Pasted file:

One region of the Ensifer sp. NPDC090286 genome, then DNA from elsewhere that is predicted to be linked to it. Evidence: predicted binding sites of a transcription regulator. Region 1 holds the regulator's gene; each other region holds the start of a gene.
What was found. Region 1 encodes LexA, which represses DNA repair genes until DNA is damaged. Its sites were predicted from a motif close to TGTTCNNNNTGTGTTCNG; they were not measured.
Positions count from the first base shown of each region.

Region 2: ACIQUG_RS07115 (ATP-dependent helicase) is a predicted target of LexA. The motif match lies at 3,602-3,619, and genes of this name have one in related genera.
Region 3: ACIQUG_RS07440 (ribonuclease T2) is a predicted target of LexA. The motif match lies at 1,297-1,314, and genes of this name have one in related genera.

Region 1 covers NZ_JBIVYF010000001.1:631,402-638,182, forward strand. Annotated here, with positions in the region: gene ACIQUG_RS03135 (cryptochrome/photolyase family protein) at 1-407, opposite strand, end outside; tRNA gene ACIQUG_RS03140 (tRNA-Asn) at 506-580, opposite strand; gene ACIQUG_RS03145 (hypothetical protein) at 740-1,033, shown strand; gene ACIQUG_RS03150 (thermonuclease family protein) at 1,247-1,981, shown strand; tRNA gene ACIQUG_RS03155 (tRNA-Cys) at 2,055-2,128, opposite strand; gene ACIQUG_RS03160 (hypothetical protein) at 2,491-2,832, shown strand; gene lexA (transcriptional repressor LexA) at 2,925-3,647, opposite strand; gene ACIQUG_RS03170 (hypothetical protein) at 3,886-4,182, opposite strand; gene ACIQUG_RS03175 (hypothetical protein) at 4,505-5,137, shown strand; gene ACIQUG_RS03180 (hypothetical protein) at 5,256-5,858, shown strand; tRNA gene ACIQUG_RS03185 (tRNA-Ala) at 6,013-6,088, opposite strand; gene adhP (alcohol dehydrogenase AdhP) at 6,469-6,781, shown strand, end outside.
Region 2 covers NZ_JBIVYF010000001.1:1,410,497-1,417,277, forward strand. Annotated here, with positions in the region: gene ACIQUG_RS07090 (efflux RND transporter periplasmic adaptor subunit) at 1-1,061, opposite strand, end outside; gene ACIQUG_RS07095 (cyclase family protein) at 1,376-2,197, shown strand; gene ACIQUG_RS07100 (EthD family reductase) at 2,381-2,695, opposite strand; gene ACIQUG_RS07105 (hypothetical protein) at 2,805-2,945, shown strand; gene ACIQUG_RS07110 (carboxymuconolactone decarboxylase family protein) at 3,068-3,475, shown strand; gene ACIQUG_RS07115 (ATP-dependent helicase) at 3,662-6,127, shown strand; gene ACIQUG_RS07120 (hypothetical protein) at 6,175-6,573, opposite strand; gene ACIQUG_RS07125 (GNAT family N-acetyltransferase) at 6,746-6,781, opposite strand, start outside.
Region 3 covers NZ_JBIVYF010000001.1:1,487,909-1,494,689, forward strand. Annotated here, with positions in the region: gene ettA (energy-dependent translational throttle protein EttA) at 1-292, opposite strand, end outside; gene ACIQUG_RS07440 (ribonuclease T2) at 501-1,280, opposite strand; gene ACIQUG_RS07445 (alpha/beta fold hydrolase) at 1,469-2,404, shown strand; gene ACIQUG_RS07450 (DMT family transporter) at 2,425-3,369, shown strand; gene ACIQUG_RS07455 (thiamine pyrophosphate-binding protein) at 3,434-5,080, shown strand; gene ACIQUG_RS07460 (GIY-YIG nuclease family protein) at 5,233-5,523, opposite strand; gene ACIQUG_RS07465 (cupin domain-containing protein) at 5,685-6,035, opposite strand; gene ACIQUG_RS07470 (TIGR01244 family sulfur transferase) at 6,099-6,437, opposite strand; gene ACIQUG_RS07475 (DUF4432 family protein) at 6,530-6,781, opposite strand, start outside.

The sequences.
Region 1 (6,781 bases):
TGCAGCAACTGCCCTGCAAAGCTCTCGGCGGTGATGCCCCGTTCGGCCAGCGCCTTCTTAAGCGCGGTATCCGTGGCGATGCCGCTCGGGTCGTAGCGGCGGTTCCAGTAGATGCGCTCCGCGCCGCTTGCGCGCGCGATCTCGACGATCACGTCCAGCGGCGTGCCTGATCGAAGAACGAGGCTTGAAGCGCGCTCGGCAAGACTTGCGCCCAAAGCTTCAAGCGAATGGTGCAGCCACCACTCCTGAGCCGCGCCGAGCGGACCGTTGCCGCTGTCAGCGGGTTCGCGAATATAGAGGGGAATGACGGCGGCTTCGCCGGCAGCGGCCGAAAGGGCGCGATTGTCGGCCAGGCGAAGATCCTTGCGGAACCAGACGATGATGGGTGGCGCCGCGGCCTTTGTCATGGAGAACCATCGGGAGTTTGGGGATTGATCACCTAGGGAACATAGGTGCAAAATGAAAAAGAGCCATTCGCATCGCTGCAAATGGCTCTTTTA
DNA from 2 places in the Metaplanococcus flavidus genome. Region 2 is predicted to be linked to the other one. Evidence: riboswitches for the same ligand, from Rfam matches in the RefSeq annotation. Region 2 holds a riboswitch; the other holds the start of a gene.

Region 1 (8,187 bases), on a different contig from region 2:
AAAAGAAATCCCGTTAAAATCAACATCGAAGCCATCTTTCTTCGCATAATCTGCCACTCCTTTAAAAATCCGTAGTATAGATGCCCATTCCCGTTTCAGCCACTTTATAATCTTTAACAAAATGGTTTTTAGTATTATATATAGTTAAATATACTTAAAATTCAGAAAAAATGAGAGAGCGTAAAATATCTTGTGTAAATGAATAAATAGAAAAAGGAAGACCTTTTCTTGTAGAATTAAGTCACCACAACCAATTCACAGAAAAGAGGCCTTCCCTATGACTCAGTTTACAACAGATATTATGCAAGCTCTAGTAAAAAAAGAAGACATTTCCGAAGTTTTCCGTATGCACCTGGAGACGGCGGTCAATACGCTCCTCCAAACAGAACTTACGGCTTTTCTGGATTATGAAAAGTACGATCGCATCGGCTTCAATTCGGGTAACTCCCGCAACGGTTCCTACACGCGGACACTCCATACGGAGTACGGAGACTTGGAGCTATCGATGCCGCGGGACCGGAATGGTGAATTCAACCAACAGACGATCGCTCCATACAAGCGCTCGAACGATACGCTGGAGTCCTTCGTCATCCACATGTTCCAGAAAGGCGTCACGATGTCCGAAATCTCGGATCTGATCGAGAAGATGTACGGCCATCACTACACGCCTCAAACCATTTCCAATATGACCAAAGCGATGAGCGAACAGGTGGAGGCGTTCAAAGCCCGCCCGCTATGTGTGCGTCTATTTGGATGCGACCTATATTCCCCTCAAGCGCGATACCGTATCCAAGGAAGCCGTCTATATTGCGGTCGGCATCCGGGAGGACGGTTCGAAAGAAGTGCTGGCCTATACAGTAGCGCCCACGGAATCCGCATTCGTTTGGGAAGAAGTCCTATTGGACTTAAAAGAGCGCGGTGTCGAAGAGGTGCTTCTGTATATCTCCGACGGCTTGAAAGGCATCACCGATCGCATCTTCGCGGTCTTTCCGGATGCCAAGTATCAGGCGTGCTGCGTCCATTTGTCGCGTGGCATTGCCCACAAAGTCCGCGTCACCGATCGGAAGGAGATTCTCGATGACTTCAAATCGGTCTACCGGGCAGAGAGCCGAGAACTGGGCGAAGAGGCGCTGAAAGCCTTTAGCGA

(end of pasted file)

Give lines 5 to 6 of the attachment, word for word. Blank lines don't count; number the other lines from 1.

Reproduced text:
Region 3: ACIQUG_RS07440 (ribonuclease T2) is a predicted target of LexA. The motif match lies at 1,297-1,314, and genes of this name have one in related genera.

Region 1 covers NZ_JBIVYF010000001.1:631,402-638,182, forward strand. Annotated here, with positions in the region: gene ACIQUG_RS03135 (cryptochrome/photolyase family protein) at 1-407, opposite strand, end outside; tRNA gene ACIQUG_RS03140 (tRNA-Asn) at 506-580, opposite strand; gene ACIQUG_RS03145 (hypothetical protein) at 740-1,033, shown strand; gene ACIQUG_RS03150 (thermonuclease family protein) at 1,247-1,981, shown strand; tRNA gene ACIQUG_RS03155 (tRNA-Cys) at 2,055-2,128, opposite strand; gene ACIQUG_RS03160 (hypothetical protein) at 2,491-2,832, shown strand; gene lexA (transcriptional repressor LexA) at 2,925-3,647, opposite strand; gene ACIQUG_RS03170 (hypothetical protein) at 3,886-4,182, opposite strand; gene ACIQUG_RS03175 (hypothetical protein) at 4,505-5,137, shown strand; gene ACIQUG_RS03180 (hypothetical protein) at 5,256-5,858, shown strand; tRNA gene ACIQUG_RS03185 (tRNA-Ala) at 6,013-6,088, opposite strand; gene adhP (alcohol dehydrogenase AdhP) at 6,469-6,781, shown strand, end outside.